While visiting my parents a few days ago we got to talking with my younger brother about college as he is wrapping up most of his applications right now and its the “hear back” season soon follow up with “make the decision” day. It’s just the two of us so my parents had the college practice with me and are now able to learn from some mistakes we made during my process to hopefully better his process. The conversation spiraled into many different college-related topics and instantly I knew I had to post about things I wish I knew before my college process.
You don’t have to be traditional – This can be interpreted in many ways, but to me this means not having to go down the “normal” route. I was brought up fairly traditionally with a decent amount of structure. I was always taught to go k-12, college at a good school, grad school and then climb the career ladder. Halfway through my undergrad I realized its 2013 and you don’t have to follow the same route your parents did. If I could do it over I like to think that I would take a bit of time off, travel and enjoy the world, really figure out what I love and what I want, then work my way through undergrad at a local university and transfer elsewhere if I wanted. It’s really all about perspective I think. I had friends in college who went to community college and lived at home for their first two years. They came to my university with zero debt as they worked their way and paid for their first two years on their own. That would be a huge difference for me. At about $20k a year for freshman and sophomore year, that’s $40k less in debt!
It’s inhumane to eat as much as the most expensive meal plan allows – This was HUGE for me. Freshman year, first kid in college, my parents thought I would end up begging for food or something. I cant remember the details but the meal plan we chose was whatever the highest was, something along the lines of 21 meals at the cafe + snack money + other things I cannot remember. I think the meal plan alone was around $4-5k. With that in mind I think out of 21 meals a week I had 7. Sophomore year I dropped down significantly and junior year I never got a meal plan, nor senior. The fact is you will make friends, eat in your room, live off Ramen noodles for weeks on end, use snack money or real money for that matter, go out with friends, the list goes on. I was also a tour guide for my university and had the privilege of meeting many people through that job. I dont think I ever met someone who actually ate the full amount of the largest meal plan. I dont know what the university I went to is offering now as I heard they have switched food vendors, but I hope the plans are more realistic.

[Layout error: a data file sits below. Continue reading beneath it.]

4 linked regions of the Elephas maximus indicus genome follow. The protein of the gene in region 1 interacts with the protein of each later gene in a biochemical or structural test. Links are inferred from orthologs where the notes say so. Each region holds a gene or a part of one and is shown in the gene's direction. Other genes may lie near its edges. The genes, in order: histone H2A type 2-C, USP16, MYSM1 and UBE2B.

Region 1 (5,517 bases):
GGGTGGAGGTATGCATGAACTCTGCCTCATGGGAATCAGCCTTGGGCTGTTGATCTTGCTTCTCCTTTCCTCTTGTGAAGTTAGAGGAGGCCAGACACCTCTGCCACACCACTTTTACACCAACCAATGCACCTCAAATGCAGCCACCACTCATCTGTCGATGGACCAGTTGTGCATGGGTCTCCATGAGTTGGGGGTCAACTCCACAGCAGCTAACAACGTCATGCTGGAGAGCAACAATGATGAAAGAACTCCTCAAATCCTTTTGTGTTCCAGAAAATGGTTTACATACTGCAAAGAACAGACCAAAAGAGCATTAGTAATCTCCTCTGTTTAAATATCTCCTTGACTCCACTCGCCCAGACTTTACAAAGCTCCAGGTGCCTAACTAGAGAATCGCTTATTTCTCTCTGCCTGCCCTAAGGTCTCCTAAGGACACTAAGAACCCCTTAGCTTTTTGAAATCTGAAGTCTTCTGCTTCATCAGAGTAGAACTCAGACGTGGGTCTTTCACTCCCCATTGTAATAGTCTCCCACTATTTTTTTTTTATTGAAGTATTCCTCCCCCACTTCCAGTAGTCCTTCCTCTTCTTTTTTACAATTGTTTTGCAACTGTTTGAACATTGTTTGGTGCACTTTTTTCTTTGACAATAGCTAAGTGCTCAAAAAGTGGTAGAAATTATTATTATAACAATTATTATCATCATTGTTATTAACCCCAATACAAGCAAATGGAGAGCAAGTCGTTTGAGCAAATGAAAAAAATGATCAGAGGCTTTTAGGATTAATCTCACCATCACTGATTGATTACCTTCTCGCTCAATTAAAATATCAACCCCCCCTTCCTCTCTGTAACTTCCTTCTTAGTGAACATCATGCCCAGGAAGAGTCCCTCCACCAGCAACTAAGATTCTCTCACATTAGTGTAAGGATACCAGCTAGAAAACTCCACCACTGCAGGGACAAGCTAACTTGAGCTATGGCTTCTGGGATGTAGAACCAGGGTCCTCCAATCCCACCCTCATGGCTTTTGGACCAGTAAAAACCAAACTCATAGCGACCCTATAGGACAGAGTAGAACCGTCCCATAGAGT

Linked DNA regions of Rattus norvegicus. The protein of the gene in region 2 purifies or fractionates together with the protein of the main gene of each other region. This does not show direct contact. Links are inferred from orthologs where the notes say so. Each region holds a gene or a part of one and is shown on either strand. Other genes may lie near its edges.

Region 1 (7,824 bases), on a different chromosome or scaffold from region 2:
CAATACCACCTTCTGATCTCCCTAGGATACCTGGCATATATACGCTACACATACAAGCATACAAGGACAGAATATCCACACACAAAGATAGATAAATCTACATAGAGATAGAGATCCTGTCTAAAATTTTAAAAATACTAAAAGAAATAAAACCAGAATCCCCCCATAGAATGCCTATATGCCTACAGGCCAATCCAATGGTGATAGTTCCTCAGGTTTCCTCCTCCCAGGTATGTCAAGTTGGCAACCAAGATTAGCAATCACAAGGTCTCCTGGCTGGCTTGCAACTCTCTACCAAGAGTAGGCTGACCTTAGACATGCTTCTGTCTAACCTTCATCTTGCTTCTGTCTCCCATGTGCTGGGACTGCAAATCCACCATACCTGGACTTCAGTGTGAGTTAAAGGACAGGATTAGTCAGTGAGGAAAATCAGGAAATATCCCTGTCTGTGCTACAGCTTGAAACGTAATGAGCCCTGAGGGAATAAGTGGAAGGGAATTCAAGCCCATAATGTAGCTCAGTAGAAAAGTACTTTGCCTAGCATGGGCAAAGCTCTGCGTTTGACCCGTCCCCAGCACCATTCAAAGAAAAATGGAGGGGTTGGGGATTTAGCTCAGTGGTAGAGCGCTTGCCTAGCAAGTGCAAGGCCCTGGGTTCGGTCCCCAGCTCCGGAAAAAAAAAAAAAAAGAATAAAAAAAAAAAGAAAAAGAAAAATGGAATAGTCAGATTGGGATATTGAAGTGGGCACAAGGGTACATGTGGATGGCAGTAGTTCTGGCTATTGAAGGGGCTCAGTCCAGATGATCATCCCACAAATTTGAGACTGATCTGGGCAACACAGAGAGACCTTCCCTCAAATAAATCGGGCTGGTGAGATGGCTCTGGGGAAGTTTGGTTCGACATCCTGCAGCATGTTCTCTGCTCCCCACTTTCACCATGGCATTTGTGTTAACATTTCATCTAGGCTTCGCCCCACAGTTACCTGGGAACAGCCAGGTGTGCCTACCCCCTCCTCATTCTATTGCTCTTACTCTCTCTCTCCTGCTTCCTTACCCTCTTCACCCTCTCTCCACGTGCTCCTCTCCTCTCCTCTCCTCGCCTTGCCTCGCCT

Book Shopping – This was one of the aspects that changed a lot in my four years of undergrad. I started college in 2006 and while we were well on our way to Facebook, mobile devices and increasing technology in our lifestyles, college book shopping is one area I saw drastic change between 06-10. When I first went to school options were mostly limited. You could buy online or at the book store at full price or you could rent locally at one book shop. By the time I got to senior year, there were countless online rental companies, local ones, and competition on top of competition. Some would even come right to your dorm, drop your books off and pick them up later in the semester. Truth is, I didn’t even buy books senior year, but that’s a different topic 🙂 Just keep in mind that there are options. Maybe your roommate is in your class, split the cost of the rental and it will end up being minimal at best. You can rent from numerous online resources such as Chegg, which I used junior year and it was fantastic. Always check used books because you really do not need it to be brand spanking new and lose value when you walk our of the store just like a car driven off the lot.
Try to maintain order – This can be the most difficult lesson to learn from college. Now that you are on your own, living among thousands of other people your age who are ready to party it might seem impossible to maintain order. To put it bluntly, those that end up with no structure or order in their college life usually do not finish. I don’t think its realistic to follow a very strict routine in college because with assignments and social life its hard to be that structured, but what I wish I did know was that I should block off chunks of time throughout the week and swear off Facebook, cell phones, etc. during that time to get assignments done. It’s important to try to get some sort of a sleep schedule down as well since you will be useless in school if you are constantly exhausted. These things sound simple and maybe even too simple for anyone to care about, but its critical to lay down a good foundation with good habits for success in college.